By: Eric Marcy

Whether you are the victim of fraud or are the target of a fraud investigation, it is necessary to make a structured and disciplined analysis of facts and the Law Enforcement Agencies involved to determine how best to protect your interests. This is a starting point. The following is an assessment tool to focus on the issues and help you determine how best to proceed to protect your legal rights and decide the best course of action.

These are the kinds of questions you might ask yourself that might help you analyze the situation before taking action.  Where is the fraud? What agency is investigating? Are you the victim or the target? Are you implicated in the fraud? What action should you take? How do you respond to a subpoena? How do you respond when a law enforcement agency contacts you? Should you go to law enforcement? Should you file a criminal complaint?

    1. Are you personally the target of a fraud investigation?
    2. Is one of your partners or principals the target of the fraud investigation?
    3. Are you the victim of fraud by an employee?
    4. Are you a victim of fraud by a supplier or customer?
    1. The Federal Government
      1. The United States Attorney’s Office.
      2. The Federal Bureau of Investigation.
      3. The Internal Revenue Service.
      4. The Office of the Inspector General (government contracts).
    2. State Government
      1. The New Jersey Attorney General’s Office – Division of Criminal Justice.
      2. The New Jersey Insurance Fraud Prosecutor’s Office.
      3. Department of Banking and Insurance (DOBI) – Fraud Investigation.
      4. The State Commission of Investigation.
      5. A County Prosecutor’s Office.
    3. All of these agencies have different agendas, focuses, degrees of sophistication in investigating fraud, and loss thresholds for prosecuting fraud/white-collar crimes.
    1. If I am the victim, why do I need to get an attorney, accountant, or fraud examiner to perform an investigation?
      1. If you believe you or your company is the victim of fraud, it is best to retain counsel to conduct the internal investigation. An attorney will know how best to gather evidence, documents, interview witnesses, and communicate with law enforcement.
      2. It is important to retain counsel to conduct the investigation in the event that the investigation determines other areas of liability for you or the company that you are unaware of or have not considered.
      3. White-collar crimes are generally complicated to prosecute due to the sophistication with which the crimes are committed and the sophistication with which the crimes are covered up.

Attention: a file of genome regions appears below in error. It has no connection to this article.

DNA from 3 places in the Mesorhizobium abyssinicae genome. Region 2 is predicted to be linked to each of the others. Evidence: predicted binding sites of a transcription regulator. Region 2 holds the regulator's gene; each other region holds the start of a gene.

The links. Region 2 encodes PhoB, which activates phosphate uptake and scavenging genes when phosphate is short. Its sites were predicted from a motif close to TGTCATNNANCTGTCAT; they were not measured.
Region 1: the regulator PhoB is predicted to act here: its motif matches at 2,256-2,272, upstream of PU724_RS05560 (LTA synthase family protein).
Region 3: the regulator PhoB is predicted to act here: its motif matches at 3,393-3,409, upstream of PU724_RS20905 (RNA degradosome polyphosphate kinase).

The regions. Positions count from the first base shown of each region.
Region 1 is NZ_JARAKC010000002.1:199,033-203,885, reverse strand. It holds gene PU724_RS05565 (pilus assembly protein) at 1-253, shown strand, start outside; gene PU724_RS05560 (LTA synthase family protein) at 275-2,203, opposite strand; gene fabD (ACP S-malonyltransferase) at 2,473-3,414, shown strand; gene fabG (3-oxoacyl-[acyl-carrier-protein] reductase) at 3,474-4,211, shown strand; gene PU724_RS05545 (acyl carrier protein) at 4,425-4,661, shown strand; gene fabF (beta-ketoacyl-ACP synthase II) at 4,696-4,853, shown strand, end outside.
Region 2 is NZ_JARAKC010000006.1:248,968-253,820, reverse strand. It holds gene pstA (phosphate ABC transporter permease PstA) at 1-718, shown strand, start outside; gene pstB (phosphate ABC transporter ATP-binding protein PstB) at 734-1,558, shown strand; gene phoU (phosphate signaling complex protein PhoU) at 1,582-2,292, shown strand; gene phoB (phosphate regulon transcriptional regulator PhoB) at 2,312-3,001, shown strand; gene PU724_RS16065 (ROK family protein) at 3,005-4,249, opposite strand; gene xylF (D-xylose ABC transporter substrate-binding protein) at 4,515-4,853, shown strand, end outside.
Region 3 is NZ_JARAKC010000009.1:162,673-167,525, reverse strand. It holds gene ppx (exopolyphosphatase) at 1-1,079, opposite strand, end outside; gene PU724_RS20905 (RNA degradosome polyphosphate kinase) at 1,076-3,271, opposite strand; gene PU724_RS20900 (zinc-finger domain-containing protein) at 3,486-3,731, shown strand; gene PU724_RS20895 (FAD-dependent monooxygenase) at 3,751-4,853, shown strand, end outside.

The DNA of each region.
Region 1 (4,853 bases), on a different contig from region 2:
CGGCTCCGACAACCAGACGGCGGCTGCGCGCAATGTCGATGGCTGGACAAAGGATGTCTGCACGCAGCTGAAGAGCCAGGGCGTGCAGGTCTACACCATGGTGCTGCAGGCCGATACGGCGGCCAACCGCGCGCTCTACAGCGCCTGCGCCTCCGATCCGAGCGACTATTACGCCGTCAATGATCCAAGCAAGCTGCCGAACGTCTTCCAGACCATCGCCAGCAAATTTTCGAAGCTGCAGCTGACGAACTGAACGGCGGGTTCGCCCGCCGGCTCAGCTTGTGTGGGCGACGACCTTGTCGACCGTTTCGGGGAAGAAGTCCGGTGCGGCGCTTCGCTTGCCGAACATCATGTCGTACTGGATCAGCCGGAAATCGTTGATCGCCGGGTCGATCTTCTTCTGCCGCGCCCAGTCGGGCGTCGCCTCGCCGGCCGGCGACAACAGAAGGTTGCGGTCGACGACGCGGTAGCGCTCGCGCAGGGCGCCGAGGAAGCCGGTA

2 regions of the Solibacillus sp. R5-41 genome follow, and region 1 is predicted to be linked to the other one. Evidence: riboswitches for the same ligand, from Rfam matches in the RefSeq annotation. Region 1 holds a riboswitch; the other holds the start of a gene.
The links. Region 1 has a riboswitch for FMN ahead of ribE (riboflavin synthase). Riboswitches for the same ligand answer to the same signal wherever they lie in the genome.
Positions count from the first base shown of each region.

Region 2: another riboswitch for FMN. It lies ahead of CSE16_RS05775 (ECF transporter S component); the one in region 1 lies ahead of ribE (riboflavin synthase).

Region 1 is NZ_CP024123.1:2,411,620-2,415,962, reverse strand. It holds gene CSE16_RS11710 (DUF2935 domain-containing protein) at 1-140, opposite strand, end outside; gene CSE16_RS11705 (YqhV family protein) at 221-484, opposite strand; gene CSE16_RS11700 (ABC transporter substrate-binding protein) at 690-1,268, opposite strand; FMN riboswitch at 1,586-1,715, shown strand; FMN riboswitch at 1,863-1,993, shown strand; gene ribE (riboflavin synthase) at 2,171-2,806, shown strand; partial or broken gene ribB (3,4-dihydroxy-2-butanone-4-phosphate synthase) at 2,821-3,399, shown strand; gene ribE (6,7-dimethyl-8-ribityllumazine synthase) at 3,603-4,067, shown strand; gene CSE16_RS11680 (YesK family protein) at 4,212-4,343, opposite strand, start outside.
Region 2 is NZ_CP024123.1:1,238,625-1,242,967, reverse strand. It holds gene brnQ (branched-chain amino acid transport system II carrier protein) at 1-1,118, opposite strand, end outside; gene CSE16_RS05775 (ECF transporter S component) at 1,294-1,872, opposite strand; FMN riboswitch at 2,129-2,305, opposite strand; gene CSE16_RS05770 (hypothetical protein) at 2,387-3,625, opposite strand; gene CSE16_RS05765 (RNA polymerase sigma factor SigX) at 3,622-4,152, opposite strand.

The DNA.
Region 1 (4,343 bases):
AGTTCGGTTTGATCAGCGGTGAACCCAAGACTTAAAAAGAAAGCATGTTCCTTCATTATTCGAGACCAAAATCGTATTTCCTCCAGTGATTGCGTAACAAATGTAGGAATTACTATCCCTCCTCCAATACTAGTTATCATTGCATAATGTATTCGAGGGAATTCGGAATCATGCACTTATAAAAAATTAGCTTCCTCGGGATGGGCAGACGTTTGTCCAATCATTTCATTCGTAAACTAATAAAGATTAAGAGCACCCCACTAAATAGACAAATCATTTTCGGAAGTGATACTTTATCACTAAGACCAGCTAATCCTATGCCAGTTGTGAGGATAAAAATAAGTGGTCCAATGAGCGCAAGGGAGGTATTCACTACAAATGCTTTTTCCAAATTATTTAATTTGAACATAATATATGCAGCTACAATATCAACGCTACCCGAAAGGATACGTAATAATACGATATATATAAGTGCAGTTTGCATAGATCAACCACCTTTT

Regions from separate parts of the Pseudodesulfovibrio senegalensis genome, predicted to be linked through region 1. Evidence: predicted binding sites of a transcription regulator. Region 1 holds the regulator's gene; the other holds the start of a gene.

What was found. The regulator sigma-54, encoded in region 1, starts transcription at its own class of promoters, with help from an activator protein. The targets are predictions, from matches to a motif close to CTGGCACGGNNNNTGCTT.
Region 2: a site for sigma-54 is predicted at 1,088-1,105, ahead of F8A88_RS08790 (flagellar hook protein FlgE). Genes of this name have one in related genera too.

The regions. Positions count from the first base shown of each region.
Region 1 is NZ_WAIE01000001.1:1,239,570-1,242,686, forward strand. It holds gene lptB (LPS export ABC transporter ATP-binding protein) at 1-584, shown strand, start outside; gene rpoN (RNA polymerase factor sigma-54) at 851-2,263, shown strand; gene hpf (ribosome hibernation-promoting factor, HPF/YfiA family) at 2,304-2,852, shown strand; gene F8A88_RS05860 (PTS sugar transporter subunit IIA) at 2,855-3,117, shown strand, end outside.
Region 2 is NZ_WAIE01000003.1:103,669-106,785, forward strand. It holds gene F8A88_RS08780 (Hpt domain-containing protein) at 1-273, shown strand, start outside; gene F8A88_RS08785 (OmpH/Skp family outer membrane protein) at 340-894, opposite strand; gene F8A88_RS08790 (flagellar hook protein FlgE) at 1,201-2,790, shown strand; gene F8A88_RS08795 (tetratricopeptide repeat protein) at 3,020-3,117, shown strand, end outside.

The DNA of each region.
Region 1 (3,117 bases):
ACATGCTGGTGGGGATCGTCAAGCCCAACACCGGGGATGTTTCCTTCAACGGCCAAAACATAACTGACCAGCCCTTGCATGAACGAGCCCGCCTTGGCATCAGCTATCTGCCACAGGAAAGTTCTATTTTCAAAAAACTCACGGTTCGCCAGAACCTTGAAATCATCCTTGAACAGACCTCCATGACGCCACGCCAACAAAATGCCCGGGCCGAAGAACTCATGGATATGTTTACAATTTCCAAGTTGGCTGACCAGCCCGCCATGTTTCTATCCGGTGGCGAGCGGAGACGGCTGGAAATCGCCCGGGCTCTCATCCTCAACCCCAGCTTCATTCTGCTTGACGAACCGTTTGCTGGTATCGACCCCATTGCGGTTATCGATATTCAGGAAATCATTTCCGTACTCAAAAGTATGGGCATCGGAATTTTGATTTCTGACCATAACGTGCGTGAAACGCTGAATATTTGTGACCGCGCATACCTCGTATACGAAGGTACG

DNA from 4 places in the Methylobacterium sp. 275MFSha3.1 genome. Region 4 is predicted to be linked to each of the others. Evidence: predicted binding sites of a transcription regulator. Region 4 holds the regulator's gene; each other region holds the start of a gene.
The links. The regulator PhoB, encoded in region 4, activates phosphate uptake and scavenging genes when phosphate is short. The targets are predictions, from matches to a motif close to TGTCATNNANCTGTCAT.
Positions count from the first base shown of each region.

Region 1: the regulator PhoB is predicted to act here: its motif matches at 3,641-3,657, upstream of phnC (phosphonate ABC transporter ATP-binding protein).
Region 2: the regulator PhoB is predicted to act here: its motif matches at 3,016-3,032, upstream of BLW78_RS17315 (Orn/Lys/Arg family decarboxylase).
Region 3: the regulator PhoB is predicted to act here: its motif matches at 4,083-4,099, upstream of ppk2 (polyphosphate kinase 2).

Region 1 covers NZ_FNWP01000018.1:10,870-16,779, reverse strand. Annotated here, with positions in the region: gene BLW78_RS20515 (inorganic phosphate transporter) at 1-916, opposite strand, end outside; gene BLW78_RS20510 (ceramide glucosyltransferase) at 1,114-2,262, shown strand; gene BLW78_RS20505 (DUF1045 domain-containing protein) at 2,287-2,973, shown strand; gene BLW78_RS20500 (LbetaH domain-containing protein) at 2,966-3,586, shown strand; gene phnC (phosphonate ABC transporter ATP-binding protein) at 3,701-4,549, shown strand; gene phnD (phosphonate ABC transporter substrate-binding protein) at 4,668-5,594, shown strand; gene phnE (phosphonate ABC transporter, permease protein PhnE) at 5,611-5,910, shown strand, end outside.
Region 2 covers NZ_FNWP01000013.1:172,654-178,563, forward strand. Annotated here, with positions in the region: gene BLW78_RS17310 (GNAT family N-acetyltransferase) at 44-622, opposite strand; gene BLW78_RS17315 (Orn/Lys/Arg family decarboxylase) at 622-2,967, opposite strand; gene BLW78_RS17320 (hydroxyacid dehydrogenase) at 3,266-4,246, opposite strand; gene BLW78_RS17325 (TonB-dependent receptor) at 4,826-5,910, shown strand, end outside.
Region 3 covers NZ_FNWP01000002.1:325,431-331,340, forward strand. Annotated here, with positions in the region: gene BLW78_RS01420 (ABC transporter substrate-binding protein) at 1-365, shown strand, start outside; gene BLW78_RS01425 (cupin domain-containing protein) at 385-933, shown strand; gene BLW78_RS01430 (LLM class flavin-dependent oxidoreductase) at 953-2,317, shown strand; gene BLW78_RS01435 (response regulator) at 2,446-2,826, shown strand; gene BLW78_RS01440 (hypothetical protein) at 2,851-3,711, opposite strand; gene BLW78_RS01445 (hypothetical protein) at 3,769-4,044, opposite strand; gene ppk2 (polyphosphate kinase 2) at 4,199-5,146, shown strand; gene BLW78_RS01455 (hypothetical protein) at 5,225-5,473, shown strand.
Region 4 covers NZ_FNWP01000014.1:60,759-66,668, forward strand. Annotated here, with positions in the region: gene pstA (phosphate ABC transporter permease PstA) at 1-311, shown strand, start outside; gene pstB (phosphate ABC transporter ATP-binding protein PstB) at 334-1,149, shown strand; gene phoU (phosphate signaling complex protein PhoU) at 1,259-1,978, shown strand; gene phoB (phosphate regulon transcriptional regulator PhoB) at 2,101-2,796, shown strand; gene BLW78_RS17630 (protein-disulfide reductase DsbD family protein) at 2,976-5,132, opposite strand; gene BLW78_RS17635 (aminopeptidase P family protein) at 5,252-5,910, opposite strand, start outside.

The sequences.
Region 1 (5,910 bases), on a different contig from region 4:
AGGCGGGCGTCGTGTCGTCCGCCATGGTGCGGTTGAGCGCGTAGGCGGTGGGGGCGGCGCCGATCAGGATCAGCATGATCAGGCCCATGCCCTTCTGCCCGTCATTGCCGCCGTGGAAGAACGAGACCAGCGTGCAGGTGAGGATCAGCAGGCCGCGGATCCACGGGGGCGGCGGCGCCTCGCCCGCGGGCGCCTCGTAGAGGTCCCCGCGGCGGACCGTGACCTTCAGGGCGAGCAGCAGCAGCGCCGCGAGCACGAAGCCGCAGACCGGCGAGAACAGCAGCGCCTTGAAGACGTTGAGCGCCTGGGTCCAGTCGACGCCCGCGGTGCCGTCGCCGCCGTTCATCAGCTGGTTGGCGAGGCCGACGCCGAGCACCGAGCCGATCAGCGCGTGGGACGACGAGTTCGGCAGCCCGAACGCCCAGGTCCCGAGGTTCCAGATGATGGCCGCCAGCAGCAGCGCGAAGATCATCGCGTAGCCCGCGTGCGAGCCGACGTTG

4. If you or your company are the victims, to the extent that you have conducted your investigation (preferably through counsel) and organized the documents and evidence, the greater the likelihood that an agency will consider and pursue a prosecution.
      5. Your initial contact will usually be with an investigator of a law enforcement agency who may or may not have a background in business, accounting, or the customs and practices of your industry.
      6. If you cannot clearly demonstrate the criminal intent of the party that has defrauded you and if you cannot clearly show the paper trail, which circumstantially or directly shows the criminal activity of which you are a victim, you are less likely to generate an interest in investigating the matter.
      7. Business is a competitive world; people lose money, default on obligations, and break contracts all the time. Unless you can demonstrate facts and circumstances that confirm the criminal intent of the person who defrauded you, investigators will likely conclude that this is simply a “civil matter,” which is best left for resolution in the civil courts.
      8. Your own investigation is also necessary to protect you and your company. In conducting a private investigation, you want to make sure that you or members of your company cannot be accused of complicity or conspiracy relating to the activity.
      9. To the extent that your investigation reveals the criminal activity of an outsider, which implicates criminal exposure of someone on the inside, it is better for you to know this prior to turning the matter over to a law enforcement agency.
    2. When the target is you or someone in your company – you must ask yourself, WHOM DO YOU WISH TO PROTECT? The Company versus the individual.
      1. The structure of the company will be important to how you wish to proceed.
      2. If you are the target, you will want to protect yourself regardless of the type of structure of the company.
      3. If the company is a sole proprietorship, the answer may be simple – you wish to protect yourself and the company, but the entity will come second.
      4. If the company is a public corporation, its viability and integrity are paramount. To protect the entity, it must proceed with a careful investigation, be ready to disclose this information to the authorities, be ready to take remedial action, and possibly cooperate regardless of what employees may be implicated.
      5. If the company consists of several principles and partners, their individual interests may conflict, some wishing to protect themselves and some wishing to protect the viability of the company within which they have an economic interest. If there are multiple principles involved, each may require the advice of their own counsel.
    1. It depends on the structure of the company, who in the company is committing the fraud, and whom you wish to protect.
    2. In sole proprietorships, where you are the target, get counsel and protect yourself.
    3. In public companies, you must have corporate or retained private counsel to conduct the investigation and interface with the law enforcement inquiry – loyalty to the corporate entity becomes paramount – even if it means implicating employees.
    4. If the decision is to protect the company and individuals within the company who are potential targets, it may be necessary for separate attorneys to be appointed to represent the company and the individual targets.
    5. If multiple attorneys are involved at an early stage, it may be appropriate to enter into a Joint Defense Agreement to share information and cooperate in a common defense. When entering into a Joint Defense Agreement, you must understand the limitations and risks of such agreements.